Harvest is well started across the principal states in the U.S., and the government numbers released each Monday afternoon by the U.S. Department of Agriculture will soon be spooling up. Accept that the dryness that was nearly universal in the main Corn Belt this spring and summer pushed the maturity of the crop along. It remains to be seen how the dryness affected yields.
USDA thinks the change is relatively minor, but farmers may be exaggerating the damage to crops. This idea is based on a cynical principle of farming: Nothing is ever any worse than a discouraged farmer thinks it is.
Contrary to that thought is the rule of life my father based his farming on. He said, “There are three types of people in this world — pessimists, realists and optimists. No pessimists farm, and very few realists do!”
Big picture. With harvest at hand, we need to look at some big-picture ideas. First, take a look at the government’s weekly crop condition report. If you do not get this passed to you in a digested form from some advisor, go to your web browser, and search for usda.library.cornell.edu/catalog, and then type in the box “crop progress.” A plethora of information is revealed, but don’t blindly hit print or you will discover how many crops USDA follows.
Today’s crop progress shows us the percentage harvested and condition ratings for corn and soybeans, and there are few surprises. First, it will come as no surprise to those of you who remember early weather that Ohio’s corn and soybean condition ratings are among the best in the country.
Seventy-two percent of our corn is rated good or excellent, mostly due to timely rains and sunshine in June. This compares to 62% for Illinois, 63% for Indiana and 50% for Iowa. Without some late rains for the ‘I’ states, their ratings would be worse.
Scroll down on your Cornell search, and you will find the soybeans harvested page. It is no surprise to you that Ohio has only 5% of the crop off, compared to 7%, 9% and 10% for the ‘I’ states. We are seeing rain forecasted for much of the Midwest, so it remains to be seen how much ground gets uncovered this coming week.
Lower trends. The next big picture comes from a study of the corn and bean charts. Just a casual look tells us that we don’t like the prices, which have generally been lower for several months. Yes, we had exciting days of trading that gave us an excuse to not sell, but the trend has been lower, so much so that we made a new low on December corn futures last week. We are no longer wondering if we can get back to a bean price that starts with $14 and are seeing prices that start with $12.
In June, we had a high for December corn futures of $6.29 3/4. We were down as low as $4.69 on Sept. 11. That’s a drop of $1.60 3/4 in three months — three months where most producers were stuck in the “wishful thinking” mode. That is where you rationalize that there are reasons for prices to recover to the level where you didn’t sell anything, but wish you did.
There was a blip in the market last week when it was announced that our largest trading partner for corn, Mexico, bought 65.4 million bushels, mostly old crop. The blip didn’t last long, maybe because traders remembered that this sale was just helping us catch up a little toward the export estimate that USDA has used for the year and that we are not reaching.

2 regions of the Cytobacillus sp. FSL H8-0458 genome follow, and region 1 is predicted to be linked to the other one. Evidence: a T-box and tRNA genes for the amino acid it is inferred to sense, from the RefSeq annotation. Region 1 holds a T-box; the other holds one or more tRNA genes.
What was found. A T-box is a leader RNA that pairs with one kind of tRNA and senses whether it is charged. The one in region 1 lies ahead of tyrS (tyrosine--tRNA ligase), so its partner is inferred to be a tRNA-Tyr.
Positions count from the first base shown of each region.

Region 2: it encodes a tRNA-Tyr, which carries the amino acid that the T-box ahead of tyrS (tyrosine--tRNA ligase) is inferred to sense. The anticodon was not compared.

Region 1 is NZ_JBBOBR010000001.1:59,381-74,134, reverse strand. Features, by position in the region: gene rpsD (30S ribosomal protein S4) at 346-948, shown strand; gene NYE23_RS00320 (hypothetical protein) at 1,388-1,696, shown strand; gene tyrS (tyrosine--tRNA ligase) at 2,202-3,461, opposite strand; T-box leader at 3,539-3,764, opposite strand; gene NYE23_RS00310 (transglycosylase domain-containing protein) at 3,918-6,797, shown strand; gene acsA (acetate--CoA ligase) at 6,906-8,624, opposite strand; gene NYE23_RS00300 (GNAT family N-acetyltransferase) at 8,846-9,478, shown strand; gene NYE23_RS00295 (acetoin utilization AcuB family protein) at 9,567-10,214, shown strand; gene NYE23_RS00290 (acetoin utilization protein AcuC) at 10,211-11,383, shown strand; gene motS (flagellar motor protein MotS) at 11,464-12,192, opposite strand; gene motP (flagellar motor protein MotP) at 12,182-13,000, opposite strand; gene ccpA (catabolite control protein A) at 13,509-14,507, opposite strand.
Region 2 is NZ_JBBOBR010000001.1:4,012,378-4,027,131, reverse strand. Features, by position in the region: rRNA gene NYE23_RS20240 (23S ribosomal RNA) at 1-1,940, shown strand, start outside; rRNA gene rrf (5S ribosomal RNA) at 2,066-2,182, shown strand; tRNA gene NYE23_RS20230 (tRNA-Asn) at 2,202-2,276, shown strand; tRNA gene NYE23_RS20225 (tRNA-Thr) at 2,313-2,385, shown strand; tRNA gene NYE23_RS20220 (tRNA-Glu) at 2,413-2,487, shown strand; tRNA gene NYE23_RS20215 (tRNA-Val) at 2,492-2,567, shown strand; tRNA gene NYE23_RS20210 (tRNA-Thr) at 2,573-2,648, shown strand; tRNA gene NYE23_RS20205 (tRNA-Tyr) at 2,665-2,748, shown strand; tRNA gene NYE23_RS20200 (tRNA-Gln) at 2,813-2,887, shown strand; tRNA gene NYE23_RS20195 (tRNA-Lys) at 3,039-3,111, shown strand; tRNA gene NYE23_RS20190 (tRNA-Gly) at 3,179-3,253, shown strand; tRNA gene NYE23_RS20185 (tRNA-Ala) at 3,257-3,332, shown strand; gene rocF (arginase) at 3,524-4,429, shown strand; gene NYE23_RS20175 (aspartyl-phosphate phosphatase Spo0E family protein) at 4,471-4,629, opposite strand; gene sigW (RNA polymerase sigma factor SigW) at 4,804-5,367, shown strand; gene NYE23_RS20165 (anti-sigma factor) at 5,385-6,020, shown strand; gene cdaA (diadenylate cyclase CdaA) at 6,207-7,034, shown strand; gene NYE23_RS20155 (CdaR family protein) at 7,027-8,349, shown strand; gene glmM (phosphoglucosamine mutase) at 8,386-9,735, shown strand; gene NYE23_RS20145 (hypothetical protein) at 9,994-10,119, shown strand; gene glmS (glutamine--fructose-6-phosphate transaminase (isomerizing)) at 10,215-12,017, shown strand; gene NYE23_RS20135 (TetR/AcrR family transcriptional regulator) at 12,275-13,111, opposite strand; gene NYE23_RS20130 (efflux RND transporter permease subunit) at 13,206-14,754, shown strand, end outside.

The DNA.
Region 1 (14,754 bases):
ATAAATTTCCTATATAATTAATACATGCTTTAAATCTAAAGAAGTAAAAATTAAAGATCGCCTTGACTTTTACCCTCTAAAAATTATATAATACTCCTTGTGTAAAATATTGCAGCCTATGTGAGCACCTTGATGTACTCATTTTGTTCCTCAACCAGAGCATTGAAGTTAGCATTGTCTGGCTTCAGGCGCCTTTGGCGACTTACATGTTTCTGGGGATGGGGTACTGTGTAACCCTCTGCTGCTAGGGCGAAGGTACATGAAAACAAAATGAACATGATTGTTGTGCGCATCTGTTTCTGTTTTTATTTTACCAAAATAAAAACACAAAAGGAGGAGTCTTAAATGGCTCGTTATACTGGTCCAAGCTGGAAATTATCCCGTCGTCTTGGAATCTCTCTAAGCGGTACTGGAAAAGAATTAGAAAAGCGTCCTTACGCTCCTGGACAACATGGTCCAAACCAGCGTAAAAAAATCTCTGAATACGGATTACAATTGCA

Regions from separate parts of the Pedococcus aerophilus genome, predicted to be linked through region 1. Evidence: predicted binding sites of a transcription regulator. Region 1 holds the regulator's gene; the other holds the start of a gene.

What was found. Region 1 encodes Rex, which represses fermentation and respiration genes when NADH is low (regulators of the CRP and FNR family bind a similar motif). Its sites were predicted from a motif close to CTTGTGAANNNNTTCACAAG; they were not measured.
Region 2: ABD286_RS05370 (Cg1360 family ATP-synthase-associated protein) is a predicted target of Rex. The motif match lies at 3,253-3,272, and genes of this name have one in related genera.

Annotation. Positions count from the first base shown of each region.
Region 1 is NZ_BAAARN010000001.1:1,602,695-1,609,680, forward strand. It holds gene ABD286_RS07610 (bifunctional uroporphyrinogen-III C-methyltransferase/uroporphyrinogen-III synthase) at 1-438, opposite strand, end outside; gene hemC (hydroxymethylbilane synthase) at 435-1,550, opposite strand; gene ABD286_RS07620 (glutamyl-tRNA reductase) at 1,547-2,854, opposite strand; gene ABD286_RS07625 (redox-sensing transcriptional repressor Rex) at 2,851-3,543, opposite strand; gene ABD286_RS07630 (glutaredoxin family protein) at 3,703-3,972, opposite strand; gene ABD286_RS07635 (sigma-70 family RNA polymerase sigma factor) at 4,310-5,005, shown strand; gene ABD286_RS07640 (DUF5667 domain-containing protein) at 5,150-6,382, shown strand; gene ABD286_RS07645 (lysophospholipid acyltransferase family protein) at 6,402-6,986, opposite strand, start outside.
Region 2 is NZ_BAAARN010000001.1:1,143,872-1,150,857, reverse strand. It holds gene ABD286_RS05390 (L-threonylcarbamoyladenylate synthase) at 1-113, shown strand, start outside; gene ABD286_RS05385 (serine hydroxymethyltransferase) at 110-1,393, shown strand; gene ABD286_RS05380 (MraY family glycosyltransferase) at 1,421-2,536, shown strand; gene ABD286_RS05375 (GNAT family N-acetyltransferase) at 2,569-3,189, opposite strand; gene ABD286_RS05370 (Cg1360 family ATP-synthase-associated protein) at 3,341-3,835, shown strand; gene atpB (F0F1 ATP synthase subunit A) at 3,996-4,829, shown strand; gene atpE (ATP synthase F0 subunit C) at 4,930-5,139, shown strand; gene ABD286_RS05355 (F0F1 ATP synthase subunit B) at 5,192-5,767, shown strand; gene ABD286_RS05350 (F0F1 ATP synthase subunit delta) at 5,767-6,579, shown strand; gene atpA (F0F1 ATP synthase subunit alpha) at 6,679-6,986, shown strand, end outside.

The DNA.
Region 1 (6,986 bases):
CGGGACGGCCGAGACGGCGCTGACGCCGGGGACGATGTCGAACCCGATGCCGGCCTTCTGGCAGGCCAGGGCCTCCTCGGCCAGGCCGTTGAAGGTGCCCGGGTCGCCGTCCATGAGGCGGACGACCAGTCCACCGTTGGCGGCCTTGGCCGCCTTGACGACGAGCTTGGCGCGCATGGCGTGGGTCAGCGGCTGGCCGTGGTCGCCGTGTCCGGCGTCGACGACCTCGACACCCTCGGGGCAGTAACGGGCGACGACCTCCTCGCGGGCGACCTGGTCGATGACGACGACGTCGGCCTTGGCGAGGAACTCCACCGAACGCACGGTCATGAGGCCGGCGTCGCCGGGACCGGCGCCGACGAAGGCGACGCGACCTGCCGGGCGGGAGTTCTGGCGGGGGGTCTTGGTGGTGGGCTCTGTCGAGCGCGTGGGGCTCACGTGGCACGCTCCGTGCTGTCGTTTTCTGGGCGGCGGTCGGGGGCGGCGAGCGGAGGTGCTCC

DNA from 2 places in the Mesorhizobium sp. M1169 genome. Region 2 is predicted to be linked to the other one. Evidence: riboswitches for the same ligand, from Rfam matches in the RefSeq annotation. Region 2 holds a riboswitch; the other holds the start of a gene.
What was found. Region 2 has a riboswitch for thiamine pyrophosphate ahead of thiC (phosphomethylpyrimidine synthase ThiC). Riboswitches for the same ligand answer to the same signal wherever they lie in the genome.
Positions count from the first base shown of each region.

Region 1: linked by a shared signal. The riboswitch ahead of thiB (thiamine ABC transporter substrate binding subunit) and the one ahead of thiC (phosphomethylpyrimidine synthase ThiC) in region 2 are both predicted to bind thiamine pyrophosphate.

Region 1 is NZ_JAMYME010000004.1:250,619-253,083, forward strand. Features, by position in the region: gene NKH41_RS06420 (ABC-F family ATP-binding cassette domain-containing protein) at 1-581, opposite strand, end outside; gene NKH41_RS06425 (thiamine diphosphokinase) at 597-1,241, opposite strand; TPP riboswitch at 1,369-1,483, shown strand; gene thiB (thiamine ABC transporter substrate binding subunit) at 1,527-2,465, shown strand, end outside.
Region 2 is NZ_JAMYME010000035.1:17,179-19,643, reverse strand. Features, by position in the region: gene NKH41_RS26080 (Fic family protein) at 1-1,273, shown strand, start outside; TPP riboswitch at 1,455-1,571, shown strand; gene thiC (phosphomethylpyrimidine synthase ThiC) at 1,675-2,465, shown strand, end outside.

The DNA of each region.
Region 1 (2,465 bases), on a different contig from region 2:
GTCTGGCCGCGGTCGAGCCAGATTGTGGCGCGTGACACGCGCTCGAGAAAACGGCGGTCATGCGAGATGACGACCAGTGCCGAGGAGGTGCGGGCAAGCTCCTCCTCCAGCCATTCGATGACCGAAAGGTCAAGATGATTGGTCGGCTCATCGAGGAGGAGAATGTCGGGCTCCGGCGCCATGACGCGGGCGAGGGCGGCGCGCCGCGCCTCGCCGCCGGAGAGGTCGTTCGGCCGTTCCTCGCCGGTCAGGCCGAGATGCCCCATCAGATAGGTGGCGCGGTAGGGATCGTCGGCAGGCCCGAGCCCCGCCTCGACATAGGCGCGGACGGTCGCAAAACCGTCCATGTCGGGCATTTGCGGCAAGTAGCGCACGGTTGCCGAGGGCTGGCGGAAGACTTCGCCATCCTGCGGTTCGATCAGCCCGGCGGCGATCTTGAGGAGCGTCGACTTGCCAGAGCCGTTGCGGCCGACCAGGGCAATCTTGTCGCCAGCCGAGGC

Then, there is the mess that is the November soybean chart. The board traded the November contract at $11.30 1/2 on May 31. I am guessing that is just about where traders started speculating about the coming Crop Production Report that ended up telling us that we planted several million acres more corn than expected, leaving us with that much less soybeans.
Indeed, soybeans rallied until they hit a high of $14.35 on July 24. Now, the traders were worried about too few soybean acres and a potentially dry August to hurt the condition of the acres that were planted.
The thing is, in two weeks we gave up on that idea and traded a low of $12.82 1/4. It seemed impossible that we could get that cheap, and in three weeks we rallied back to $14.09 1/2, almost at the high. That would feel pretty good if we had stayed there. In fact, as this was being written on Sept. 25, we traded down to $12.92 1/2 again.
All of this is a lesson in seasonality. In the years we grow a good crop, even though we have some excitement here and there, we normally see the high for corn in late June and the high for beans either in late June or, in a dry year, in late August.
Conclusions. There are some conclusions to be made here. First, the harvest so far has just started and we cannot conclude how the crops are going to be. We will know a lot more in a few days. Second, last week, new crop corn made a new low and soybeans were off 44 cents. Third, December Chicago wheat futures were off 25 cents last week, giving us a new low just like the corn.
There are other factors to influence markets right now. It matters that the South Americans have their soybeans off and no one needs ours in the export markets.
It matters that the Mississippi River is near record low for the second year in a row and that affects barge traffic enormously. The rain that is forecast for the Midwest will soak into dry ground before it gets to the river unless the rain comes very fast.
Low levels on the Big Muddy yield fascinating pictures of tows following serpentine paths in the river to avoid grounding. They are also being pushed down the river (they still call them tows) loaded less than capacity because the river is shallow.
The river will get water this week in all likelihood, but that has the river rats talking about the problems that come with a surge of water that is too fast for the barges to navigate efficiently.
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